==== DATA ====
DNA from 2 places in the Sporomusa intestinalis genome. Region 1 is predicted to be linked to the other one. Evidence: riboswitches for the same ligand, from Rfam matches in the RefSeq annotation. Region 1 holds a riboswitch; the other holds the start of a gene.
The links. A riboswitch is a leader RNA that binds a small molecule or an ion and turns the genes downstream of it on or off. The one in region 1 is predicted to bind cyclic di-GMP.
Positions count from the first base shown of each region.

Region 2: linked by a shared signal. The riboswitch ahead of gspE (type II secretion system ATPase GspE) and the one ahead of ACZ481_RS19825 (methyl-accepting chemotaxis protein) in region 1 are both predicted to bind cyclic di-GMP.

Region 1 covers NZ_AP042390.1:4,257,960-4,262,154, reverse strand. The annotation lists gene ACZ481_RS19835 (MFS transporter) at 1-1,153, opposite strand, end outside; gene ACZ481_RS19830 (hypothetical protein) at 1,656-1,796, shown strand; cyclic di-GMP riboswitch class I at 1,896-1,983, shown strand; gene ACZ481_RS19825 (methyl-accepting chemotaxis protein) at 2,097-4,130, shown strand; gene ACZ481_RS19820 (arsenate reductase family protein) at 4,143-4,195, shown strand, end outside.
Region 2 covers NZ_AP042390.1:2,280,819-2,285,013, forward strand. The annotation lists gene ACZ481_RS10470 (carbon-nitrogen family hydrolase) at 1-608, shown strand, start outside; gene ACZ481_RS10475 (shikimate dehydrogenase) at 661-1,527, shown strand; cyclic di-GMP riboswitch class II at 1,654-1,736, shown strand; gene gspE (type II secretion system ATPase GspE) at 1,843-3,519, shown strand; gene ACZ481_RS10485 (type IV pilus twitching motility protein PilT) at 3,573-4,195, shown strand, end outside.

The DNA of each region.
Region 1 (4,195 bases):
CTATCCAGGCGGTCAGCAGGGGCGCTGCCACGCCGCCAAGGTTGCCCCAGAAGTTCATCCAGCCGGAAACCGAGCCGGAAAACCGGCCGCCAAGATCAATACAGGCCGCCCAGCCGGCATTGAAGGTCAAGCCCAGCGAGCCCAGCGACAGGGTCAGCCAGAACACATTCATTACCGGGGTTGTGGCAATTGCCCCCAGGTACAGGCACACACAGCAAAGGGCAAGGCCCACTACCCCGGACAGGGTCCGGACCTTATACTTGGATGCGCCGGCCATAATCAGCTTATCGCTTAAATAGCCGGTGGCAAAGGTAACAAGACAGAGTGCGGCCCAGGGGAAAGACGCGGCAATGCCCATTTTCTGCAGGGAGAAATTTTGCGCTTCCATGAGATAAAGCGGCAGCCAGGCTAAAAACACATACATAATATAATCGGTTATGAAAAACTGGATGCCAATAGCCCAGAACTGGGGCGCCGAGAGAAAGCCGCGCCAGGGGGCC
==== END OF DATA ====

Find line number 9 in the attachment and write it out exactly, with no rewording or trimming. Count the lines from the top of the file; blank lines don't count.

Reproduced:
CTATCCAGGCGGTCAGCAGGGGCGCTGCCACGCCGCCAAGGTTGCCCCAGAAGTTCATCCAGCCGGAAACCGAGCCGGAAAACCGGCCGCCAAGATCAATACAGGCCGCCCAGCCGGCATTGAAGGTCAAGCCCAGCGAGCCCAGCGACAGGGTCAGCCAGAACACATTCATTACCGGGGTTGTGGCAATTGCCCCCAGGTACAGGCACACACAGCAAAGGGCAAGGCCCACTACCCCGGACAGGGTCCGGACCTTATACTTGGATGCGCCGGCCATAATCAGCTTATCGCTTAAATAGCCGGTGGCAAAGGTAACAAGACAGAGTGCGGCCCAGGGGAAAGACGCGGCAATGCCCATTTTCTGCAGGGAGAAATTTTGCGCTTCCATGAGATAAAGCGGCAGCCAGGCTAAAAACACATACATAATATAATCGGTTATGAAAAACTGGATGCCAATAGCCCAGAACTGGGGCGCCGAGAGAAAGCCGCGCCAGGGGGCC